Insurance major Suncorp has reported a "moderate" increase in the cost of its catastrophe reinsurance cover, which may push household insurance premiums up again after a series of catastrophes pushed up premiums last year.
Reinsurers - which effectively underwrite insurance providers against large insurance claims - have continued to tighten the screws after incurring catastrophe-related insured losses of US$76 billion (NZ$95b) worldwide in the first six months of last year. Higher reinsurance rates generally translate into higher premiums for consumers.
Suncorp's home insurance premiums rose 13 per cent last financial year, with most other insurers posting similar increases.
Suncorp also sells insurance under the Vero, GIO and AAMI brands.
Jamin Smith, a spokesman for the Queensland insurer, said the higher cost of reinsurance had contributed to higher premiums in the past but he said it was too early to predict the effect on premiums this financial year.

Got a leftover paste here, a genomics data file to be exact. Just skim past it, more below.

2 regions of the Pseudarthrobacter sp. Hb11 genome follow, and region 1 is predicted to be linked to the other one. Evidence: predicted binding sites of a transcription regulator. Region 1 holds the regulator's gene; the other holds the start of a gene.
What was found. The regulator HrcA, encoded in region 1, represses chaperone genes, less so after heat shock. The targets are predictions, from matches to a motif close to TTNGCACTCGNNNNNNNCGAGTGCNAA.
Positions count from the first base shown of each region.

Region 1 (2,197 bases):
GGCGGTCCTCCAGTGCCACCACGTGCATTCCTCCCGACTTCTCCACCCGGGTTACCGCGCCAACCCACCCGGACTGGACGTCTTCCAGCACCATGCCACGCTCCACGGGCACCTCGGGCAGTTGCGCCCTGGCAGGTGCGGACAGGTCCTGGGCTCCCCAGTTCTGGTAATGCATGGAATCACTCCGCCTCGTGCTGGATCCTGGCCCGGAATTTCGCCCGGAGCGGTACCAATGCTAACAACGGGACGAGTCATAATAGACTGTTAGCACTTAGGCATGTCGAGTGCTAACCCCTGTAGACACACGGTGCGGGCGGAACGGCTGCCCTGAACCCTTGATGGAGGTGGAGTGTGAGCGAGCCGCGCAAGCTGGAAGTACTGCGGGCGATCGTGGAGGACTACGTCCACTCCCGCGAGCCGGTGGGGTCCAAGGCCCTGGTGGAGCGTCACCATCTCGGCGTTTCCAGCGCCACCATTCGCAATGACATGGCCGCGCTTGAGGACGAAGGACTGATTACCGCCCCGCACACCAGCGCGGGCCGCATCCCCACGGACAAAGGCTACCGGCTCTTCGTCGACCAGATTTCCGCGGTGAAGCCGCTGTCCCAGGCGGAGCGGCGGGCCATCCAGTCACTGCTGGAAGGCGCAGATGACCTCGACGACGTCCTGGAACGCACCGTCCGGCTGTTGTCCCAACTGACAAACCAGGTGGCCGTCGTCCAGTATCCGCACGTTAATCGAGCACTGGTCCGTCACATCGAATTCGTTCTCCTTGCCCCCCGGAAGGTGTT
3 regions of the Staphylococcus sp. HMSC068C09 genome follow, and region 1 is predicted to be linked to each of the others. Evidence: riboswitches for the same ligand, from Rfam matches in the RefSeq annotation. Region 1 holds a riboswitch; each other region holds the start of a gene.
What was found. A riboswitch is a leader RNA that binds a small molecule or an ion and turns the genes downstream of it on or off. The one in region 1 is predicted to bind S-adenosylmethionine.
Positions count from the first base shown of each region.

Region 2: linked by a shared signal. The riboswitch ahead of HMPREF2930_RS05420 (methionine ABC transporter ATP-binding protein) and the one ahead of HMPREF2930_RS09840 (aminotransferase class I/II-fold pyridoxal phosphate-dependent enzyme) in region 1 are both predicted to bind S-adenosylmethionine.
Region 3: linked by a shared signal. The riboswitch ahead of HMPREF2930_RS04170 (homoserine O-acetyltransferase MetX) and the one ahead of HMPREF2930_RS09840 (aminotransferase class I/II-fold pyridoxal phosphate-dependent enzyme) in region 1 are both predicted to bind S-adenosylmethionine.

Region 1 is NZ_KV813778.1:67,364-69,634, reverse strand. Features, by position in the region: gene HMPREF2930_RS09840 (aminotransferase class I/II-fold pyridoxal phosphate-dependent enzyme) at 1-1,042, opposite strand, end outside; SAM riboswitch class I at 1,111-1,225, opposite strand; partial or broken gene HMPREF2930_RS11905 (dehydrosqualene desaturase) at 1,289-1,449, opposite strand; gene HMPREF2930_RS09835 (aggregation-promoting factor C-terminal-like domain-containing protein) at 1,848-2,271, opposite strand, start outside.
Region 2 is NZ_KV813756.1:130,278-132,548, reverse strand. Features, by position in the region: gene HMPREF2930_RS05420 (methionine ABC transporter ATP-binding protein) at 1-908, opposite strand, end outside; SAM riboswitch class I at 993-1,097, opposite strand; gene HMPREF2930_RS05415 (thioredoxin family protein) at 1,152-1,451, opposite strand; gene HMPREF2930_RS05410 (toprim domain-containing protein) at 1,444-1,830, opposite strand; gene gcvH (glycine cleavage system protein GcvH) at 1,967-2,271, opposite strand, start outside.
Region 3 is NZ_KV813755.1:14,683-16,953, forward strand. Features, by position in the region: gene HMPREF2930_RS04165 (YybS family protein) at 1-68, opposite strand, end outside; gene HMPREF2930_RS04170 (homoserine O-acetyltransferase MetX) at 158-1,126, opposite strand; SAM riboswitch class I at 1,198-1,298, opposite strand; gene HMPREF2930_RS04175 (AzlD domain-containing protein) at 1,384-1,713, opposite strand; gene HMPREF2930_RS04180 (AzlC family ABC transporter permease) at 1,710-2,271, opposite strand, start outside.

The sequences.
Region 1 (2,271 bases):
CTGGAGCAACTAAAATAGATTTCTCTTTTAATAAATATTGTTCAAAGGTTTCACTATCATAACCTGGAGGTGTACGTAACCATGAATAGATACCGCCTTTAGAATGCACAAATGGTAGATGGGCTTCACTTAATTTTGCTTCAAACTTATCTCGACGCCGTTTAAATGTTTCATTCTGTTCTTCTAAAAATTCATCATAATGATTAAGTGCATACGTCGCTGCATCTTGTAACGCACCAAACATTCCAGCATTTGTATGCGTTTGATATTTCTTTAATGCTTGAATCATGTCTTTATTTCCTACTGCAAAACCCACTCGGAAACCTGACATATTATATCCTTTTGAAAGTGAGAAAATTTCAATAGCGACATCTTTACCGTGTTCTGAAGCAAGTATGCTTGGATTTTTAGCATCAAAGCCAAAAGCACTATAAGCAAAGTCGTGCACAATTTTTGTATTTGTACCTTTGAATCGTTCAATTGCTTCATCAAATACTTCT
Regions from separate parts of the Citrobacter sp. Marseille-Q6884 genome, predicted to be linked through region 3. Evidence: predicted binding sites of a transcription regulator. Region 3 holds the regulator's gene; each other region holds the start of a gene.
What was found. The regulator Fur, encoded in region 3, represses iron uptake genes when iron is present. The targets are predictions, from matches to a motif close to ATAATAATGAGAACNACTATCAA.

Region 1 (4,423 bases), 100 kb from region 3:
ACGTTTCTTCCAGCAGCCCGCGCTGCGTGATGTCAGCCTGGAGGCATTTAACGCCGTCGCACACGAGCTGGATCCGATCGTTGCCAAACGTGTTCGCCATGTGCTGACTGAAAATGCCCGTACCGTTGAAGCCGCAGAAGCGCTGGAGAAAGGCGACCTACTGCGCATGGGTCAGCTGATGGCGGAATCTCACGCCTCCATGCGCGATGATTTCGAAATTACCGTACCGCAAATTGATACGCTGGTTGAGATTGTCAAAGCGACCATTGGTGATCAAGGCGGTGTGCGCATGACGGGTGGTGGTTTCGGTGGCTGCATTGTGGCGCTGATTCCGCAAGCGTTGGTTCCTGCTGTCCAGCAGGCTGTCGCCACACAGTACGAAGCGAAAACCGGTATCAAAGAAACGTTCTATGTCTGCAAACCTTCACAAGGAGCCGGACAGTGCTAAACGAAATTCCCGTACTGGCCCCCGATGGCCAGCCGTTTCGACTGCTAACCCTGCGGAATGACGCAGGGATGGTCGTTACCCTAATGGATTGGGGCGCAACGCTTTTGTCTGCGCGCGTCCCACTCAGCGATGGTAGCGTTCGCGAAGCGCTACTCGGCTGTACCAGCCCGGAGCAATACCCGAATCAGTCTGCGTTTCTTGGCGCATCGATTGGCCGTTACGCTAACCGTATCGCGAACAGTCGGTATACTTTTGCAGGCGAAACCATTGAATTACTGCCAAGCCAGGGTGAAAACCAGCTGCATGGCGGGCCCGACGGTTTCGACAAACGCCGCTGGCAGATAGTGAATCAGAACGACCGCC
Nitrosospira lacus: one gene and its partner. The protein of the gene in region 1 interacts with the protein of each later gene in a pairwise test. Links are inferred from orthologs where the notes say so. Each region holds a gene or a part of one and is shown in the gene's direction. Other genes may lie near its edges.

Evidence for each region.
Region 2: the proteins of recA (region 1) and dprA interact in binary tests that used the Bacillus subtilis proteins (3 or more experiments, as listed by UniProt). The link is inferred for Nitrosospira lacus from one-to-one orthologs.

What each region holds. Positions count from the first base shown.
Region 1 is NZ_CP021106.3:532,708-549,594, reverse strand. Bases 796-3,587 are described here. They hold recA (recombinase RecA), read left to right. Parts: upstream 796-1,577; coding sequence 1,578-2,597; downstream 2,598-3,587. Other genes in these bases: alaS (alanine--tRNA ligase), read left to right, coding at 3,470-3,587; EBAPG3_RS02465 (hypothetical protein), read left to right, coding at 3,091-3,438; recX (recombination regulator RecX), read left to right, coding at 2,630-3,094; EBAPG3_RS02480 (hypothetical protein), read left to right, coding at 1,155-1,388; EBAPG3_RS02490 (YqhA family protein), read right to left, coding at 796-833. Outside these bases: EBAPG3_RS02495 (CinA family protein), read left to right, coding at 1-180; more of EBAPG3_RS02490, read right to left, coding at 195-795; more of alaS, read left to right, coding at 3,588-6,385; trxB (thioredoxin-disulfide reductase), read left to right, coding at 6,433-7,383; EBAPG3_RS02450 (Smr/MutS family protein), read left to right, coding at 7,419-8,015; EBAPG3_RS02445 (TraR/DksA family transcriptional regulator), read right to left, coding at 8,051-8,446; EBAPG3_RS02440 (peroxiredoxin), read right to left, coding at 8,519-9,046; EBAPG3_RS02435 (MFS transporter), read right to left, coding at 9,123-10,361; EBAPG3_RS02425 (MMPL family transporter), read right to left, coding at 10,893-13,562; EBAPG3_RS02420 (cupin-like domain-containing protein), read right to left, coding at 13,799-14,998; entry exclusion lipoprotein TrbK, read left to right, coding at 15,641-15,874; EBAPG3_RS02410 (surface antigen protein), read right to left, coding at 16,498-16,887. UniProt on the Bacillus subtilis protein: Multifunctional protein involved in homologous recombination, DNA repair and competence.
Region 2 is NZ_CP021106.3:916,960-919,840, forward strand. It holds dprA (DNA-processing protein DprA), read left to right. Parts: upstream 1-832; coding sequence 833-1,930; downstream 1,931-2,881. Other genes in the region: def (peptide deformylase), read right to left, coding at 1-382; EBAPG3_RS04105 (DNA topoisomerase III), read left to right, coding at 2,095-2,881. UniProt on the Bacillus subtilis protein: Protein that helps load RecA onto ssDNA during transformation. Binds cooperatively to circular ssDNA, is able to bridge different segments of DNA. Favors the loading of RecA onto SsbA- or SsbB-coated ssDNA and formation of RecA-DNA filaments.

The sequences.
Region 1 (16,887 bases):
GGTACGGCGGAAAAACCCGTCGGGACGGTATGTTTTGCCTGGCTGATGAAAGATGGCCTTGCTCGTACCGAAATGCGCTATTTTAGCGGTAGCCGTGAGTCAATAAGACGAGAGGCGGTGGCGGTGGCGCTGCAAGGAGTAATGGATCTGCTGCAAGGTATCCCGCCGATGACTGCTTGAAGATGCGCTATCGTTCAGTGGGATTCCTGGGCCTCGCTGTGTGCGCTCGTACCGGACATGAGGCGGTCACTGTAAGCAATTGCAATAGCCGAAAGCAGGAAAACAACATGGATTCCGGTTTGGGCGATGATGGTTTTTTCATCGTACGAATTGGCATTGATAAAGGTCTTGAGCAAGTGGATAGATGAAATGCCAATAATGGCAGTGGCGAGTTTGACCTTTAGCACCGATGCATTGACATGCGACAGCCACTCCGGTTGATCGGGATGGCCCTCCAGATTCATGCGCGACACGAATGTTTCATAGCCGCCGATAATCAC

But yesterday Suncorp said the increase would come despite an effective reduction of the upper limit of its main catastrophe programme from A$5.8b to A$5.3b.
It also confirmed a confidential arrangement, believed to be with Warren Buffett's Berkshire Hathaway, to reduce its exposure to the Queensland market.
Thirty per cent of its Queensland premiums will go to Berkshire Hathaway; in turn the American conglomerate will pay out the proportional claims. The insurer was hit particularly hard by the Queensland floods, which began in December 2010.
Suncorp said claim levels remained high, in part because of heavy rains in Queensland and flooding in northern Victoria and southern New South Wales.